Yesterday I wrote of Google now allowing user correction of unverified business listings in Google Maps. It was reported by Barry Schwartz and repeated elsewhere that I, in part, played a part in this outcome. Well it has been a sort of Charlie Brown moment…. You know, when Lucy holds out the football every fall and Charlie, in his trusting way, goes to kick it…
After further looking and some user reports, it turns out that this feature is much less widespread than I previously thought.
I assumed that “unverified” meant any record that had not been claimed by the owner or one of Google’s partners (like Superpages or Talking Phone Book); a record that had no “details” yet associated with it. Google’s actual definition is clearly much more narrow than that.
In fact, while I can replicate the results (so it wasn’t a temporary test on Google’s part) on a single search, I have only been able to find very few “unverified” records in any other industries or locations amongst the many that I have tried.
The issue of accuracy in local data is an important one (see Greg Sterling’s recent post: Data Quality: The Local Achilles Heel) and there is value in allowing the community to correct any errors. In fact as a tactic, the easier it is to correct an erroneous local record, the less Google will be criticized for (even obvious) errors in the data and the way they are assembled.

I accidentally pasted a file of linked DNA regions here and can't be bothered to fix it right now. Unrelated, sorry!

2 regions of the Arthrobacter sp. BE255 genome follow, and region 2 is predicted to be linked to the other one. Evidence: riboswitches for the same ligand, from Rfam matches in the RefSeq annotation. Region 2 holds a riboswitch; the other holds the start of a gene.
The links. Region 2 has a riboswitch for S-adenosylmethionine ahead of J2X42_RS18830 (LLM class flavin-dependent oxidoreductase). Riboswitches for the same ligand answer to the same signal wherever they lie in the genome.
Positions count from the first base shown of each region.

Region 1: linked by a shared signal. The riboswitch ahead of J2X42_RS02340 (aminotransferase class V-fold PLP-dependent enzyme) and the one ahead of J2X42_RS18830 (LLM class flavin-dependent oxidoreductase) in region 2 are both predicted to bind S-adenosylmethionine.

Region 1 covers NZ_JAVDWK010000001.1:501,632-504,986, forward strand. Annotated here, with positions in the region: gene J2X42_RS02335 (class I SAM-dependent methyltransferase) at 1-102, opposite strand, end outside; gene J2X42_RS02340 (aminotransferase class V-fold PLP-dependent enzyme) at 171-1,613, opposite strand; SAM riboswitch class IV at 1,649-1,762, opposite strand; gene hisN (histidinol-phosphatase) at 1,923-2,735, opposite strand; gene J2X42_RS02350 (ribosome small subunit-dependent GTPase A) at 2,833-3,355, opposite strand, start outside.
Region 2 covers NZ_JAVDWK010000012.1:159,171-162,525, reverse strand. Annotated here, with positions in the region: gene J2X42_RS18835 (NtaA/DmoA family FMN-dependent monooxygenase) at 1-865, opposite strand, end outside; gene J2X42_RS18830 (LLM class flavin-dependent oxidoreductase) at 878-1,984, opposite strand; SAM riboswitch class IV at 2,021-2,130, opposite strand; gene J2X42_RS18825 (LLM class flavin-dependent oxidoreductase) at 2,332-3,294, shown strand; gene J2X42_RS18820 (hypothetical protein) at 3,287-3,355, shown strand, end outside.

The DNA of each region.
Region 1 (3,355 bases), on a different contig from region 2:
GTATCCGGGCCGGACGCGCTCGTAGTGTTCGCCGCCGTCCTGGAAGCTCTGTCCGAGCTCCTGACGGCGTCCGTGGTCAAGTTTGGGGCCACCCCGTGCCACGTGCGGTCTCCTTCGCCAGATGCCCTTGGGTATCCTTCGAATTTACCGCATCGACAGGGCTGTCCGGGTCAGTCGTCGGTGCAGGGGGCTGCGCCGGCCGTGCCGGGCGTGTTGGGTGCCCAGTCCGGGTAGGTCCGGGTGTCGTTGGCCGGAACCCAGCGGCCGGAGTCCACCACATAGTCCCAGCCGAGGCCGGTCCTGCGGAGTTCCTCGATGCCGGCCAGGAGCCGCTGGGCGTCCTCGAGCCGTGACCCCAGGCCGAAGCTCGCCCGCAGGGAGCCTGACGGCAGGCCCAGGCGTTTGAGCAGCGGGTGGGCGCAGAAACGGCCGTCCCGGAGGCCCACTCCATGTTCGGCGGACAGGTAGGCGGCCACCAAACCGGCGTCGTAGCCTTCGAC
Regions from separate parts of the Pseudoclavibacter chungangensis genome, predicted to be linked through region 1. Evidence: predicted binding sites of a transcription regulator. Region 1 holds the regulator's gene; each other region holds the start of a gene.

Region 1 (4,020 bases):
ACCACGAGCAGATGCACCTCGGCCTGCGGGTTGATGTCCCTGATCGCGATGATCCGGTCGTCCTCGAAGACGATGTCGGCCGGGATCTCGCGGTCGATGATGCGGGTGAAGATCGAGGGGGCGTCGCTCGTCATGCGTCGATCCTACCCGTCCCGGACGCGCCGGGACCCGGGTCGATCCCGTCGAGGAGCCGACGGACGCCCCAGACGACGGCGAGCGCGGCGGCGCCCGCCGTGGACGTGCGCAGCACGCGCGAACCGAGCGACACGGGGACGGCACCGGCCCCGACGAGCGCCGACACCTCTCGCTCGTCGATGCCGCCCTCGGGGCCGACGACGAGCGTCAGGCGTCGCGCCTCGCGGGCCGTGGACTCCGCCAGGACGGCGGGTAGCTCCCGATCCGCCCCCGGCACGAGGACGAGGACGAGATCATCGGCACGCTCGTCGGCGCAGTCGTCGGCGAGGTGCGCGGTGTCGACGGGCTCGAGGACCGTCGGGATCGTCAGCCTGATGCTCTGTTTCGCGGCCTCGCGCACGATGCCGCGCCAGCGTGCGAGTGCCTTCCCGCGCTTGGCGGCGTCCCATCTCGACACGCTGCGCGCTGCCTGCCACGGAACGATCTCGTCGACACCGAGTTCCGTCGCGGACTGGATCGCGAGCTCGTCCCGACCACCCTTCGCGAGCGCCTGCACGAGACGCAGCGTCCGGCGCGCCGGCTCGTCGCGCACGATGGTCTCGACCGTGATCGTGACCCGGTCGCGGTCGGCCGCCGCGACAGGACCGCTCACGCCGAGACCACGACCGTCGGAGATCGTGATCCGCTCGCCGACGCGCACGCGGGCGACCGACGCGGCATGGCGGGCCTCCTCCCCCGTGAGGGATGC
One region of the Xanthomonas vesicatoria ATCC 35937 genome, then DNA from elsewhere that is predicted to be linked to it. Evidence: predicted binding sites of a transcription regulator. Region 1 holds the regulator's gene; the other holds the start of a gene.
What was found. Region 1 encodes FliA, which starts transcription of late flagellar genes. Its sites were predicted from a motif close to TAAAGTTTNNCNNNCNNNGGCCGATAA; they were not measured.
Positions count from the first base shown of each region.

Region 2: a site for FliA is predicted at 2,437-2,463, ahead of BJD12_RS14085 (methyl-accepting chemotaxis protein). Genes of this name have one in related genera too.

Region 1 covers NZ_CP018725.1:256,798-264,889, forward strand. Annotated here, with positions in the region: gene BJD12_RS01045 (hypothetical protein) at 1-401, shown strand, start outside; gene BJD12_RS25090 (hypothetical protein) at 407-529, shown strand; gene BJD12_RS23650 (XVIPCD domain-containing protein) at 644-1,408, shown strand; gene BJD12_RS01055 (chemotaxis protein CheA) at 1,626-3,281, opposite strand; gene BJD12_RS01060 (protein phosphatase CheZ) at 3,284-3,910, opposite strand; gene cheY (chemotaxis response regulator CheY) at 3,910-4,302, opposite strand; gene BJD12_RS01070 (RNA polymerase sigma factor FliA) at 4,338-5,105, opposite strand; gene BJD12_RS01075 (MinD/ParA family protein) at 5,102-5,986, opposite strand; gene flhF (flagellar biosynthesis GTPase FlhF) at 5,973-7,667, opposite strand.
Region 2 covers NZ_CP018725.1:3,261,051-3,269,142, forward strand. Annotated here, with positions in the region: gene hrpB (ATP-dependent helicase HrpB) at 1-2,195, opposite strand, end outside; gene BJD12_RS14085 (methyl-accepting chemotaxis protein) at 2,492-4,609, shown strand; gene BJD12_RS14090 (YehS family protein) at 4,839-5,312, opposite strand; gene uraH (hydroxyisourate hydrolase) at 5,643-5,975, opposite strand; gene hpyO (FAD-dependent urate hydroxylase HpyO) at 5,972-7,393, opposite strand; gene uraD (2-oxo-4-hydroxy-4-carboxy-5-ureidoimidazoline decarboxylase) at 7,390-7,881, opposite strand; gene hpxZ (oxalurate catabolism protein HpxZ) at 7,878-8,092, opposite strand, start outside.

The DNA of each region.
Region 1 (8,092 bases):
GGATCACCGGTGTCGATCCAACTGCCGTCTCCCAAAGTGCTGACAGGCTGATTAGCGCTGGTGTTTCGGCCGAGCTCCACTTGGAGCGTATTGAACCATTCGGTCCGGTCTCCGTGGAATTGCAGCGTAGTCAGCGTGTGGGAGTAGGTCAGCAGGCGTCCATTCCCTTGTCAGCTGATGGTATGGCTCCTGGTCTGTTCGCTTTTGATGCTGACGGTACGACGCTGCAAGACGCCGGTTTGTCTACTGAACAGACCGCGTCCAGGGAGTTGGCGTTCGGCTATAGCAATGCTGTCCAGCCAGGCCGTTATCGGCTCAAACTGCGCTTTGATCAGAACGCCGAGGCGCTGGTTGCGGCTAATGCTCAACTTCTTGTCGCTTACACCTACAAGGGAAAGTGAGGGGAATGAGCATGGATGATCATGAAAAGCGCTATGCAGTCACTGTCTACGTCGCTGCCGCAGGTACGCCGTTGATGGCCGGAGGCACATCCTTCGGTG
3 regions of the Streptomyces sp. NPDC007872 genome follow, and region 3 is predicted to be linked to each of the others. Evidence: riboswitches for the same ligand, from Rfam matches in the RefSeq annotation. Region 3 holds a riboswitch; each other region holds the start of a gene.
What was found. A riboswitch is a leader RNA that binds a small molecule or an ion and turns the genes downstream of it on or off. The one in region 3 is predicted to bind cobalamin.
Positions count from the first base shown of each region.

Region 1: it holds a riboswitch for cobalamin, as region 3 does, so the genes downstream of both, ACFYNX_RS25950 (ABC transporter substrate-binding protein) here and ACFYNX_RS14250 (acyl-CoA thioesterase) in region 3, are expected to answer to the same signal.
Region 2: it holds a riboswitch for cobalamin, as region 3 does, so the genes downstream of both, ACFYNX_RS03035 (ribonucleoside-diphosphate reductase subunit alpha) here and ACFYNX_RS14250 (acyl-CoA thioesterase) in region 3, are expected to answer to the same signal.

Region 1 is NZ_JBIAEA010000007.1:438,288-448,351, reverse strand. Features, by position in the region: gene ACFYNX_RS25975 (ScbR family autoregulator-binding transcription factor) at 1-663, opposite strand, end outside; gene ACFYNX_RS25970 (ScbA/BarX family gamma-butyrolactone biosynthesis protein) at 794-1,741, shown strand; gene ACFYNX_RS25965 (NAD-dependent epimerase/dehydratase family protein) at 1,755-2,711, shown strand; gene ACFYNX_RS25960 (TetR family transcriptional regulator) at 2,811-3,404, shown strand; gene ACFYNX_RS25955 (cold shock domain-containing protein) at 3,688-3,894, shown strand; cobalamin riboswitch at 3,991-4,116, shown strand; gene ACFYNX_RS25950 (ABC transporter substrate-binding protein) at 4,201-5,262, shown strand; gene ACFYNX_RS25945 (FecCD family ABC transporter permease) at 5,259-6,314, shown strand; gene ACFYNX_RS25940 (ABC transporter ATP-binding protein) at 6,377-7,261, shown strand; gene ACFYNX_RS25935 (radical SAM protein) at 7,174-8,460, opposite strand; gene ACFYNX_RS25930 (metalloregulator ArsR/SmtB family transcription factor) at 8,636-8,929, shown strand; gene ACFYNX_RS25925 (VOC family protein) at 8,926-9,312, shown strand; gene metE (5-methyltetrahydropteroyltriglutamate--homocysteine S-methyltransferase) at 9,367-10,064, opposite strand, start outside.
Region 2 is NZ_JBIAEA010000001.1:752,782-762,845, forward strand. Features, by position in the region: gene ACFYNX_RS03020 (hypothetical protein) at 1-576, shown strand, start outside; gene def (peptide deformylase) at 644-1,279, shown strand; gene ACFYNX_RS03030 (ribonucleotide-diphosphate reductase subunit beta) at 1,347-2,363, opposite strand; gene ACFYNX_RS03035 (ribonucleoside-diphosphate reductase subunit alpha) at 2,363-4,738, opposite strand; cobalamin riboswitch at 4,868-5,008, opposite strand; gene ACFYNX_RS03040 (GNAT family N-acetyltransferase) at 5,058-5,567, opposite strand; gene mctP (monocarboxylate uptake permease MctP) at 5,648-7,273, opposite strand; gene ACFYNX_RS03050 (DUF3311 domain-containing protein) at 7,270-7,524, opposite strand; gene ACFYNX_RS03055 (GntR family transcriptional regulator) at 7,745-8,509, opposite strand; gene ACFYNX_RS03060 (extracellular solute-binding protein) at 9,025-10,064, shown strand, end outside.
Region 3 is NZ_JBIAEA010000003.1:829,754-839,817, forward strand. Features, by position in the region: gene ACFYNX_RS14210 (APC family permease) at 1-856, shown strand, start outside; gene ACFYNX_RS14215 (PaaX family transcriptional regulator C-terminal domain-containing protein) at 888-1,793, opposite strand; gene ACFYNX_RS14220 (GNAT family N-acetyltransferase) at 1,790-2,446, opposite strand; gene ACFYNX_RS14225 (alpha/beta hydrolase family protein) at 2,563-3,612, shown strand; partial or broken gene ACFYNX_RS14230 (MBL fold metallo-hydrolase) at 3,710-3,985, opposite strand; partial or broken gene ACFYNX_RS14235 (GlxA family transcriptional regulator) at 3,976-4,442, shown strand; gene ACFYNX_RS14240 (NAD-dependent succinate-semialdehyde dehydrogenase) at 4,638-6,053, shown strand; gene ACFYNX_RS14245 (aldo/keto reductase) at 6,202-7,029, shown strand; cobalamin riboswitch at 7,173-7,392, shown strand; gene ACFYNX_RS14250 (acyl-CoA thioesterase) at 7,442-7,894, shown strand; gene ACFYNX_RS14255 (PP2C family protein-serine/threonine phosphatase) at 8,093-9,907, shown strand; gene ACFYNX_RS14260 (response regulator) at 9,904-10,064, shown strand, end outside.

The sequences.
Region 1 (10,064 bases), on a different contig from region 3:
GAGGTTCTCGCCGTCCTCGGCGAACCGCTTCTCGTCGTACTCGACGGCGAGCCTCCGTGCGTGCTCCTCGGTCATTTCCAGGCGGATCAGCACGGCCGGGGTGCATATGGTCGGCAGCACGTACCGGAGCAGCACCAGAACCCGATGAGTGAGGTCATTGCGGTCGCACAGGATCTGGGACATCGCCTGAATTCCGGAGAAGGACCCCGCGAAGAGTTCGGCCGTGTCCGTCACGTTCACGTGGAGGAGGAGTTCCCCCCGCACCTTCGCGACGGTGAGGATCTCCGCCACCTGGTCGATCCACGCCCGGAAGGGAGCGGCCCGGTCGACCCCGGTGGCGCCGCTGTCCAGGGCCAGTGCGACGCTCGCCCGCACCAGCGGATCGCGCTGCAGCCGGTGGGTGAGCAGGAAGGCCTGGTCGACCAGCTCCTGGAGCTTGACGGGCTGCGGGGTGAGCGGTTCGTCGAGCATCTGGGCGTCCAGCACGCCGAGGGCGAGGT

However, in this case, the essence of Google’s credibility is at stake. The undisputed king of the algorithm has an algorithm that is, on the very rare occasion, assigning a competitor’s web site to a business’s Map record. This error, while uncommon, shatters the perception that Google is infallible in the search arena. An error like this, creates the impression of unreliability and non-trust amongst users. Google is many users’ single most trusted URL on the web and there is implicit faith in its accuracy.
The problem, while not widespread, is serious and allowing users to correct the problem could be a step forward. Allowing correction of the few “unverified” records (please report if you find more) that I have stumbled upon out of the twenty five million U.S. business records extant is not an adequate solution.
Perhaps, the example that I have found, is but a first step in allowing community input. Perhaps an algorithm that fixes the problem is just around the corner. Perhaps I won’t have to feel like Charlie Brown after all.